Solar Potential Uncorked At Winery Of The Future

Wine is embraced as the beverage of celebration and ritual all over the world. Yet growing the grapes that produce this most revered of drinks is a time and resource-intensive task. Producing a single bottle of wine consumes enormous amounts of paper, glass and water, not to mention the pesticides, fertilizers and fossil fuels needed to cultivate the grapes and the power used in the winemaking process.

Stopping this waste and pollution will require the wine industry to make some uncomfortable changes. But as one visionary designer has already discovered, the results could be just as beautiful as the wine.

Solar Vineyard

image via Michael Jantzen

Michael Jantzen’s Solar Vineyard Winery is the definition of a multi-purpose building that adapts to the natural shape of the surrounding terrain. It is intended to house a large winery while also functioning as a solar electric generation power plant and visitors center. Electricity is produced through a large bank of curved photovoltaic solar cells that also provide shade for the structure below, and act as a visual reproduction of the way one would see rows of grape vines planted on a hillside.

Solar Vineyard

image via Michael Jantzen

And, as Greenmuze pointed out in a recent review, these aren’t the only qualities of Jantzen’s design that encourage conservation. “Rainwater is also collected off of the curved roof and stored for use in and around the winery. Large glass windows are recessed into the south side of the structure to shade the interior in the summer, and provide passive solar space heating in the winter. Natural ventilation is used throughout the winery for cooling, along with an extensive system of earth pipes that cool the air as it is drawn into the structure.”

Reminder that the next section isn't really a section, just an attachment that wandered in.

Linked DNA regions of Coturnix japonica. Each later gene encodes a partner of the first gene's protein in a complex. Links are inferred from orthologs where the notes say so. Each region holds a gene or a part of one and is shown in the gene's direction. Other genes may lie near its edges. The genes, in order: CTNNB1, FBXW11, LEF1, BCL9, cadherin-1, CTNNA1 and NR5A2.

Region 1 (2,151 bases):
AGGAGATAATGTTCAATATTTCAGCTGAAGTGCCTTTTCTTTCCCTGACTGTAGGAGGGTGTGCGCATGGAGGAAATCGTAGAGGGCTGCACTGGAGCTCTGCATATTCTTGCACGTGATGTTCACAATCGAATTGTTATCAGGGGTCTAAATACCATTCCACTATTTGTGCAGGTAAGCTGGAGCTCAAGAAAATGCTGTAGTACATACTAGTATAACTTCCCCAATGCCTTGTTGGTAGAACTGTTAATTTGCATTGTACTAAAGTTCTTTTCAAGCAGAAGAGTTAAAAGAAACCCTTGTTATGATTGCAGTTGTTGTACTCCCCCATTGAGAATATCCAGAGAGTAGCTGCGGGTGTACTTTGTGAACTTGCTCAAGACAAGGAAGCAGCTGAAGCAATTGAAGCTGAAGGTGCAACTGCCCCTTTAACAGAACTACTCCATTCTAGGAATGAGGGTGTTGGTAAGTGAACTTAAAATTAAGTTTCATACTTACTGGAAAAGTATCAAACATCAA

“My hope with this design is to demonstrate ways in which alternative energy gathering systems like solar cells, can be integrated into the built environment without appearing to be an afterthought,” writes Jantzen. “In this case, the solar cells become an integral part of the esthetics of the design in addition to having the potential of producing a large amount of solar electrical energy for many years.”

Beth Buczynski is a freelancer writer and editor currently living in the Rocky Mountain West. Her articles appear on Care2, Ecosalon and Inhabitat, just to name a few. So far, Beth has lived in or near three major U.S. mountain ranges, and is passionate about protecting the important ecosystems they represent. Follow Beth on Twitter as @ecosphericblog